As for parenting in public or private, I don’t know anyone who isn’t just doing their best. Judgement happens, but I think all you can do is brush it off your shoulder – like the insignificant fluff it is.
I’m a big fan of Ladies We Need To Talk (it’s my must-listen along with The New Normal for all things Mum), and have found myself increasingly turning to podcasts (not sure if this can be attributed to the pursuit of quality over quantity content, or being time poor). How does the experience of working on the series compare with your current and past presenting, and have you any other favourite podcasts you’d like to share?
Working on Ladies We Need To Talk.has been an unbelievable experience, and we’re only halfway through season two! Allow me to answer your question in three parts.
First of all, when I started working on Ladies I was really struck with how ethical and diligent the team were. We approach every new topic with a very keen sense of responsibility to our listeners – to research thoroughly and speak truthfully. I love that so much.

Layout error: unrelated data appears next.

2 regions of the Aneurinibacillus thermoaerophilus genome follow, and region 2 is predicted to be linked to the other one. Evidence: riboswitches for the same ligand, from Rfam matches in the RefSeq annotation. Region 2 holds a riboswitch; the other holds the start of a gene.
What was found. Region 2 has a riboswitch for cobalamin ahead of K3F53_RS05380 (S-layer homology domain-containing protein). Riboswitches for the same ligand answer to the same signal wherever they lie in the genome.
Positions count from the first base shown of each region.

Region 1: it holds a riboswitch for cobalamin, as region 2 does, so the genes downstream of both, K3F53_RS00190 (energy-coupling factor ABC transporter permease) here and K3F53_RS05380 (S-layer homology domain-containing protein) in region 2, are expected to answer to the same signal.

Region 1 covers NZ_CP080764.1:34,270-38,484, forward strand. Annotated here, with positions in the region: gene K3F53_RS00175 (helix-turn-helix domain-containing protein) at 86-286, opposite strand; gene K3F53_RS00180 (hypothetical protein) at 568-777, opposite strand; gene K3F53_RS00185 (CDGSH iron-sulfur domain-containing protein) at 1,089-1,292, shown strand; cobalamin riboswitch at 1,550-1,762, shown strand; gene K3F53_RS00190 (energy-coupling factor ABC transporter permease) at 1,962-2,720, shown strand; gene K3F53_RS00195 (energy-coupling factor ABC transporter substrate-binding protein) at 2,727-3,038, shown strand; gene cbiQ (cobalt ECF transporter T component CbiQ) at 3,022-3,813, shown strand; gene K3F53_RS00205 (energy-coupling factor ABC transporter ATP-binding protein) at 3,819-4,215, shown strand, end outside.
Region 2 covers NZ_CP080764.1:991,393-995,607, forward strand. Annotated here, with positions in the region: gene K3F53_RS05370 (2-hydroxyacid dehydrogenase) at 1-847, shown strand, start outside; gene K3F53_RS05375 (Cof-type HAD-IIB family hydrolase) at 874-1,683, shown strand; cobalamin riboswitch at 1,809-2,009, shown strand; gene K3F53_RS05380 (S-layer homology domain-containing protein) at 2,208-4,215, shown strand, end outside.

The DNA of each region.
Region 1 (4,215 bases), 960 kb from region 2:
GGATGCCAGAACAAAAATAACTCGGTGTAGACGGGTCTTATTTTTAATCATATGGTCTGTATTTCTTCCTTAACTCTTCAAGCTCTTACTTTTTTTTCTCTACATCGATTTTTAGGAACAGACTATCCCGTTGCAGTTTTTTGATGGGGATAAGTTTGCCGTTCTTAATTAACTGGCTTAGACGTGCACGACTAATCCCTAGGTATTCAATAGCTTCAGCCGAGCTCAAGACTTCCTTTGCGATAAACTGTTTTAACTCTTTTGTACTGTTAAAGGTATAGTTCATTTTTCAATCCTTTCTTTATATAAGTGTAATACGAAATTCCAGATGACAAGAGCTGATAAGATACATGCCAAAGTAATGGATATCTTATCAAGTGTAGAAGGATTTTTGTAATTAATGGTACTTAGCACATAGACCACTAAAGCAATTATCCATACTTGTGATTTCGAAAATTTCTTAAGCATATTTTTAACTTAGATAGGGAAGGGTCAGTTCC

Then there is the audience, who are so enthusiastic every time a new episode drops, and who clamour to share it with their friends. I’ve never had something I’ve worked on be so shared through word-of-mouth. It’s insane.
And then there’s my own personal experience, acquiring actual life-changing knowledge with each episode. I started out Season One thinking I knew everything and was this totally empowered woman, but I’ve still so much to learn. I feel different, I am different, because of this podcast.
The podcasts I love tend to be music-related, like Song Exploder and Switch on Pop – there’s nothing more delightful to me than nerdy dissection of popular music. This year, I’ve deeply loved a podcast about research into Isis called Caliphate; I also listen to my own radio show, The 3pm Pick-up, on podcast because I like to make sure I don’t sound like an asshole!
Growing up you wanted to be a chef but were put off by the industry’s aggressive energy – what was it that inspired you to finally pursue a culinary path with the Zero F*cks Cookbook, conjured while on maternity leave? Can you also share your go-to weeknight recipe from the book, and tell us a bit about the sequel due this summer – plus the non-food related publication you’re currently working on?
Yeah, I wanted to be a chef when I was a kid. My sisters tell me I loved squelching things together – that visceral blobbing of wet and dry ingredients, and the magic of adding heat. I never became a chef, but my oldest child is 16, so I’ve been cooking for a family for nearly two decades.